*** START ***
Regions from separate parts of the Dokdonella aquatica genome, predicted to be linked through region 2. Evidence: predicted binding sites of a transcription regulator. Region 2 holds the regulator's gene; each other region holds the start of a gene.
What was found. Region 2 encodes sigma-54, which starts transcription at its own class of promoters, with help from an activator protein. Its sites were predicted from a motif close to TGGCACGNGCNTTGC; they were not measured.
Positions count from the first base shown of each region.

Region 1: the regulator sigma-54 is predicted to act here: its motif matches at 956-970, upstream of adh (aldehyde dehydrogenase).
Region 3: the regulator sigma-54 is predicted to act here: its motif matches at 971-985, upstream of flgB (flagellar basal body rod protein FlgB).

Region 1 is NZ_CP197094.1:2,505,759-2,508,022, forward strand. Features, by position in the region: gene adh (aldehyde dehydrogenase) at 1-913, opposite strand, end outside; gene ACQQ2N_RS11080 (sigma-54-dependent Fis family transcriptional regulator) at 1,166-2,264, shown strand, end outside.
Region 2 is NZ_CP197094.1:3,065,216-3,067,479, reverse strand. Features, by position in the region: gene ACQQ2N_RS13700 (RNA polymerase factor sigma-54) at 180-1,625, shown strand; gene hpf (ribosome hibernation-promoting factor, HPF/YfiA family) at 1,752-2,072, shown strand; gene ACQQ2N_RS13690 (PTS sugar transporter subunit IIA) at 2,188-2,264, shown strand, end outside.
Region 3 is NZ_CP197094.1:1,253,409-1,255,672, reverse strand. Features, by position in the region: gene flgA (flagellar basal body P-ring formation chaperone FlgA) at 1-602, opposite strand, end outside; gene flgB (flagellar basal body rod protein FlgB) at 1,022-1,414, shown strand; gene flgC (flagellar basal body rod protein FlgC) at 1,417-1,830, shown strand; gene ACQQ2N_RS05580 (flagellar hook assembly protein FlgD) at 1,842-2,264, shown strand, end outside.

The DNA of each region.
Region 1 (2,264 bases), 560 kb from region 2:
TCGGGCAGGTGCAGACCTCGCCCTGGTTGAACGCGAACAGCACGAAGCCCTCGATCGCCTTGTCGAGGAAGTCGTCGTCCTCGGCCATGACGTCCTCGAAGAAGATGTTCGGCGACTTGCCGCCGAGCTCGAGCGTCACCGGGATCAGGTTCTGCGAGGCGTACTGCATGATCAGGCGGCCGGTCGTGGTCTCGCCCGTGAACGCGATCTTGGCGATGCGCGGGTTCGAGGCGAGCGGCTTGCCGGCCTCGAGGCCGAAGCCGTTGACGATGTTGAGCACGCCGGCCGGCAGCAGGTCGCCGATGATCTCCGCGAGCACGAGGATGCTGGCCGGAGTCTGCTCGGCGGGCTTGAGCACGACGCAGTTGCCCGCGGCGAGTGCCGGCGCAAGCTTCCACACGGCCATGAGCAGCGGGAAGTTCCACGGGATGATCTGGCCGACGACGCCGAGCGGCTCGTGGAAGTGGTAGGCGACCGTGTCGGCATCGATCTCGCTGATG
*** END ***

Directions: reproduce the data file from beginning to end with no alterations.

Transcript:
Regions from separate parts of the Dokdonella aquatica genome, predicted to be linked through region 2. Evidence: predicted binding sites of a transcription regulator. Region 2 holds the regulator's gene; each other region holds the start of a gene.
What was found. Region 2 encodes sigma-54, which starts transcription at its own class of promoters, with help from an activator protein. Its sites were predicted from a motif close to TGGCACGNGCNTTGC; they were not measured.
Positions count from the first base shown of each region.

Region 1: the regulator sigma-54 is predicted to act here: its motif matches at 956-970, upstream of adh (aldehyde dehydrogenase).
Region 3: the regulator sigma-54 is predicted to act here: its motif matches at 971-985, upstream of flgB (flagellar basal body rod protein FlgB).

Region 1 is NZ_CP197094.1:2,505,759-2,508,022, forward strand. Features, by position in the region: gene adh (aldehyde dehydrogenase) at 1-913, opposite strand, end outside; gene ACQQ2N_RS11080 (sigma-54-dependent Fis family transcriptional regulator) at 1,166-2,264, shown strand, end outside.
Region 2 is NZ_CP197094.1:3,065,216-3,067,479, reverse strand. Features, by position in the region: gene ACQQ2N_RS13700 (RNA polymerase factor sigma-54) at 180-1,625, shown strand; gene hpf (ribosome hibernation-promoting factor, HPF/YfiA family) at 1,752-2,072, shown strand; gene ACQQ2N_RS13690 (PTS sugar transporter subunit IIA) at 2,188-2,264, shown strand, end outside.
Region 3 is NZ_CP197094.1:1,253,409-1,255,672, reverse strand. Features, by position in the region: gene flgA (flagellar basal body P-ring formation chaperone FlgA) at 1-602, opposite strand, end outside; gene flgB (flagellar basal body rod protein FlgB) at 1,022-1,414, shown strand; gene flgC (flagellar basal body rod protein FlgC) at 1,417-1,830, shown strand; gene ACQQ2N_RS05580 (flagellar hook assembly protein FlgD) at 1,842-2,264, shown strand, end outside.

The DNA of each region.
Region 1 (2,264 bases), 560 kb from region 2:
TCGGGCAGGTGCAGACCTCGCCCTGGTTGAACGCGAACAGCACGAAGCCCTCGATCGCCTTGTCGAGGAAGTCGTCGTCCTCGGCCATGACGTCCTCGAAGAAGATGTTCGGCGACTTGCCGCCGAGCTCGAGCGTCACCGGGATCAGGTTCTGCGAGGCGTACTGCATGATCAGGCGGCCGGTCGTGGTCTCGCCCGTGAACGCGATCTTGGCGATGCGCGGGTTCGAGGCGAGCGGCTTGCCGGCCTCGAGGCCGAAGCCGTTGACGATGTTGAGCACGCCGGCCGGCAGCAGGTCGCCGATGATCTCCGCGAGCACGAGGATGCTGGCCGGAGTCTGCTCGGCGGGCTTGAGCACGACGCAGTTGCCCGCGGCGAGTGCCGGCGCAAGCTTCCACACGGCCATGAGCAGCGGGAAGTTCCACGGGATGATCTGGCCGACGACGCCGAGCGGCTCGTGGAAGTGGTAGGCGACCGTGTCGGCATCGATCTCGCTGATG